The Hobbit: The Battle of the Five Armies Film Review, Part 2

The Hobbit: The Battle of the Five Armies Film Review, Part 2

Good morning Rebels, and welcome back to my life.

So the Hobbit was an enjoyable movie for sure, with great action and a lot of fun. But how does it compare to the books?

By the way, pretty big movie spoilers ahead.

Now of course, no book to film adaptation can be a straight adaptation, and some changes always have to be made.

These changes can be major, such as including Azog in the films when in the book The Hobbit he was already dead and his son Bolg was the primary antagonist.

Or the changes can be minor, such as giving some of the other dwarves’ lines to Balin because there’s thirteen of them after all, and even three films isn’t quite enough time to make major characters out of all of them.

However often the minor changes can have a big impact on the overall film experience and can create some of the biggest problems, and that’s the case in the Battle of the Five Armies.

One of the most notable minor changes from the book, one that they spent a great deal of time on and which stuck out to me the most, was the dragon sickness.

Now, dragon-sickness appears in the book. It certainly has some influence on Thorin’s actions after he and the other dwarves fortify the mountain.

But in the movie I feel like they way overplayed it, and that created problems not only within the movie, but in the imaginary time afterward.

The dragon hoard and the Arkenstone became far too like the ring from Lord of the Rings for my liking, bending all his thought and actions, making him seem completely illogical and dishonorable.

Whereas in the book his actions seemed at least somewhat justified, and only amplified by the power that gold has over all dwarves, with the contribution of the dragon-sickness.

See in Tolkien lore, dwarves are famously hard to corrupt. Sauron’s rings had very little power to influence their minds, so they didn’t end up becoming ring-wraiths like men did.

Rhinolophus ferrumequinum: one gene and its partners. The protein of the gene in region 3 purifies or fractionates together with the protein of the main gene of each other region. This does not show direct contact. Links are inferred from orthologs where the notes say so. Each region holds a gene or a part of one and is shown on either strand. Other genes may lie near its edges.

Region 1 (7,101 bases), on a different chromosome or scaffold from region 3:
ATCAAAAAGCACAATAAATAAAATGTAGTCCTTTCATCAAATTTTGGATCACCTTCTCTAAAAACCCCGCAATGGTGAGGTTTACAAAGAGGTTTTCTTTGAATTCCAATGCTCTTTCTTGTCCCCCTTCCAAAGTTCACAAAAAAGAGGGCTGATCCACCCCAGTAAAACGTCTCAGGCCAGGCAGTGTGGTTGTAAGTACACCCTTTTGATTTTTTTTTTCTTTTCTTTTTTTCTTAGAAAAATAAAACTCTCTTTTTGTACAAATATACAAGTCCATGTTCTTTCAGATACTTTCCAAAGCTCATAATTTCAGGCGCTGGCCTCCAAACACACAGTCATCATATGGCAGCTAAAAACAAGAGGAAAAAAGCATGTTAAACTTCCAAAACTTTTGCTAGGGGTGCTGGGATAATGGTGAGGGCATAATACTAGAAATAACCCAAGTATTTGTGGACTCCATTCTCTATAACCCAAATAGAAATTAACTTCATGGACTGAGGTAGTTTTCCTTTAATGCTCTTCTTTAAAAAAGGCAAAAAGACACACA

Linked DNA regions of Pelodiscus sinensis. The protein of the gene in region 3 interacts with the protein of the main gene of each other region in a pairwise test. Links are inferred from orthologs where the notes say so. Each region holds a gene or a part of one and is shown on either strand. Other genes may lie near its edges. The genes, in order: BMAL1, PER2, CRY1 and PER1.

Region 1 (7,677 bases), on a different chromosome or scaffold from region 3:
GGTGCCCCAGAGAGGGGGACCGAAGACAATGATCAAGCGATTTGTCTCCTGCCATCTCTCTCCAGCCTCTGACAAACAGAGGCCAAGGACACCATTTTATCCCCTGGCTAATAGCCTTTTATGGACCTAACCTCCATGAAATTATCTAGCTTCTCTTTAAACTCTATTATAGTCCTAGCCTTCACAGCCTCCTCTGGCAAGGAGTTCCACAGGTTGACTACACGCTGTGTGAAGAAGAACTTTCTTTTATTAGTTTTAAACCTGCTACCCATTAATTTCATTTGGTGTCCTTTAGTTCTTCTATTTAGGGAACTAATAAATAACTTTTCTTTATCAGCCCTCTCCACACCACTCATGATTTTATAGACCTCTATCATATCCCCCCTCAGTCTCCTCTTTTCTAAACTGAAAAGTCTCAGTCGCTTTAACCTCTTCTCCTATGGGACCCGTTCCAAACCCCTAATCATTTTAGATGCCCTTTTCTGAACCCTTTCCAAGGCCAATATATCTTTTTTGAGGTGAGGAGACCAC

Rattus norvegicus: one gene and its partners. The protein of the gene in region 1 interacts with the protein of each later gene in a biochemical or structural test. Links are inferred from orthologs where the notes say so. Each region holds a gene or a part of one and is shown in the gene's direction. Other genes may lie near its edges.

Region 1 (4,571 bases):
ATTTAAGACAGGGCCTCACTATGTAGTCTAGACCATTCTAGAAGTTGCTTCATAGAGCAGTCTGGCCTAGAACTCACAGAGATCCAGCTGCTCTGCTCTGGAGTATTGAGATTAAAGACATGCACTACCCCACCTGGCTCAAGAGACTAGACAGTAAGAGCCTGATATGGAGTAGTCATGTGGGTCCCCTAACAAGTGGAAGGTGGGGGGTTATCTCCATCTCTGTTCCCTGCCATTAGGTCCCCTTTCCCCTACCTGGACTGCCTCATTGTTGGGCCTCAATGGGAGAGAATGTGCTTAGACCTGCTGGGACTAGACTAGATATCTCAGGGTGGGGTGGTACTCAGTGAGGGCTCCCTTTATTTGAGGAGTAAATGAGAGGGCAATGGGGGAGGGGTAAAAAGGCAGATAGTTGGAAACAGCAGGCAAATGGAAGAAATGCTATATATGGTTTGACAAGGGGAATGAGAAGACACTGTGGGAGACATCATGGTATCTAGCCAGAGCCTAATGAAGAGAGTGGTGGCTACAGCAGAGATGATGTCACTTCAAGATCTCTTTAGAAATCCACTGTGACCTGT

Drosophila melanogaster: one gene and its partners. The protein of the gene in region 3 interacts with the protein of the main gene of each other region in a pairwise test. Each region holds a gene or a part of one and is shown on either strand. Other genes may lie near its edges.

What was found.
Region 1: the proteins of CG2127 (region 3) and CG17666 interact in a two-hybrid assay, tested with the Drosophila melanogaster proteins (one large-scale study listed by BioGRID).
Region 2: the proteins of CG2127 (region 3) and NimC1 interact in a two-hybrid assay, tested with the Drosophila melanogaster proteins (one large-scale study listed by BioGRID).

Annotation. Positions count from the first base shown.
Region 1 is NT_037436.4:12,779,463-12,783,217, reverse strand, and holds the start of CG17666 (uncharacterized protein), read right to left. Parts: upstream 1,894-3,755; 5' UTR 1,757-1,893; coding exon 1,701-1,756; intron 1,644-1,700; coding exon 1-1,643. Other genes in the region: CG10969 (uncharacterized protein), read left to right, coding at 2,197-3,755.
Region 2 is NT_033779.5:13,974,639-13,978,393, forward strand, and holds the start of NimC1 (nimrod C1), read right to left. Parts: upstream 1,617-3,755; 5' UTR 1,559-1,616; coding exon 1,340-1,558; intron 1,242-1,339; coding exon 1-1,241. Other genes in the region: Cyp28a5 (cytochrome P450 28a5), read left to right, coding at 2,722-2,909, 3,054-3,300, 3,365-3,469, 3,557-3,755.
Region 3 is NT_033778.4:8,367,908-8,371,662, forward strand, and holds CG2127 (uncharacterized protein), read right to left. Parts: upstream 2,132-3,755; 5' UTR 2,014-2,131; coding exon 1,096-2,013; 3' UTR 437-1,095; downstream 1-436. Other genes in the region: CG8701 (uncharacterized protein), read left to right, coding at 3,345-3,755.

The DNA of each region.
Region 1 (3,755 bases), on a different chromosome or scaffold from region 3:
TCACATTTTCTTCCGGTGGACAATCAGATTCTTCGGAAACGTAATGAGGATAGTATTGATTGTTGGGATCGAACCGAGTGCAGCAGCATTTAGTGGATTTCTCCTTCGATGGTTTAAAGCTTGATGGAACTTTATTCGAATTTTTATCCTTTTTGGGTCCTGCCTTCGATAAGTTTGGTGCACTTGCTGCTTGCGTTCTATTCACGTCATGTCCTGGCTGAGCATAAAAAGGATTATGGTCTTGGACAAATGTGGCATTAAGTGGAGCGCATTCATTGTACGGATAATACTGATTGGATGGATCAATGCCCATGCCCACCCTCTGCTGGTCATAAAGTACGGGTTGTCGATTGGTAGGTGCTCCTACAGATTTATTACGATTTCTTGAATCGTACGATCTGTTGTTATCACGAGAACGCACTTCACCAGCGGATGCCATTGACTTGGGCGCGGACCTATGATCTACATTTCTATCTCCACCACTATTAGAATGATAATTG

However all dwarves can be swayed by gold and treasure, but this doesn’t have some kind of all-consuming sway over them. It’s more of a minor influence that can make their already considerable stubbornness turn into something more serious.

And the change in the film to consume Thorin with lust and greed to the point of madness raises a few problems.

First of all, there’s no real action on his part that leads to him overcoming the dragon-sickness. Basically he goes into a room and thinks about it for a while and then feels better.

Hardly masterful character work.

The second big question is, what happens after the movie’s done? Dain is now the King Under the Mountain. Won’t the gold corrupt him, too?

In the book the gold does corrupt the Master of Lake-Town afterward, and specifically mentions that he’s already kind of susceptible to that sort of thing.

But if Smaug’s dragon-gold can corrupt dwarves, rather than just make them act a like more rashly than normal, who’s to say the Battle of the Five Armies doesn’t end in Dain’s dwarves massacring the elves and the men of Lake-Town?

Now granted the movie version does give Thorin a low point to recover from, some sin he has to atone for by the film’s end.

But the book already had that, without making him seem like some weak-willed old man like Denethor from the Return of the King.

In the book he threatened to kill Bilbo when Bilbo gave the Arkenstone to the Men and the Elves, because it was a lost heirloom of his family.

But this comes across as a character flaw, rather than something he couldn’t have helped because it was a lesser version of the Ring and had been corrupted by a dragon.

If the Arkenstone is enchanted and corrupting his mind, then it isn’t really his fault anyway, so he’s not flawed.

And anyway why did he think that giving it away would make you calm down or react rationally?

See, by playing up the dragon-sickness in conversations with Balin, it becomes clear what’s the right thing to do: hide the damn Arkenstone so Thorin can’t find it ever, or at least until the situation is resolved.

But to go from those conversations to Bilbo’s decision to GIVE the Arkenstone to Thorin’s enemies requires a huge leap of logic that I just can’t participate in.

Now we’ve got to talk about the role of the Elves in the film…in the next video.

SORRY! I’M SORRY! But there’s still too much stuff.

My one-video Hobbit film review has become a trilogy. There’s an analogy in there somewhere.

Thanks for watching, Rebels, don’t forget to subscribe to catch part three.

Check out my Patreon for the best way to get my books, and here’s where you can get autographed paperbacks.

And I’ll see you tomorrow. Maybe. Byyye.

Garrett Robinson

Over 100,000 readers have read and loved Garrett's books, like the fantasy hits Nightblade and Midrealm. He's also a film festival favorite with movies like Unsaid, and a tech guru who posts lots of helpful how-tos for writers and filmmakers over at

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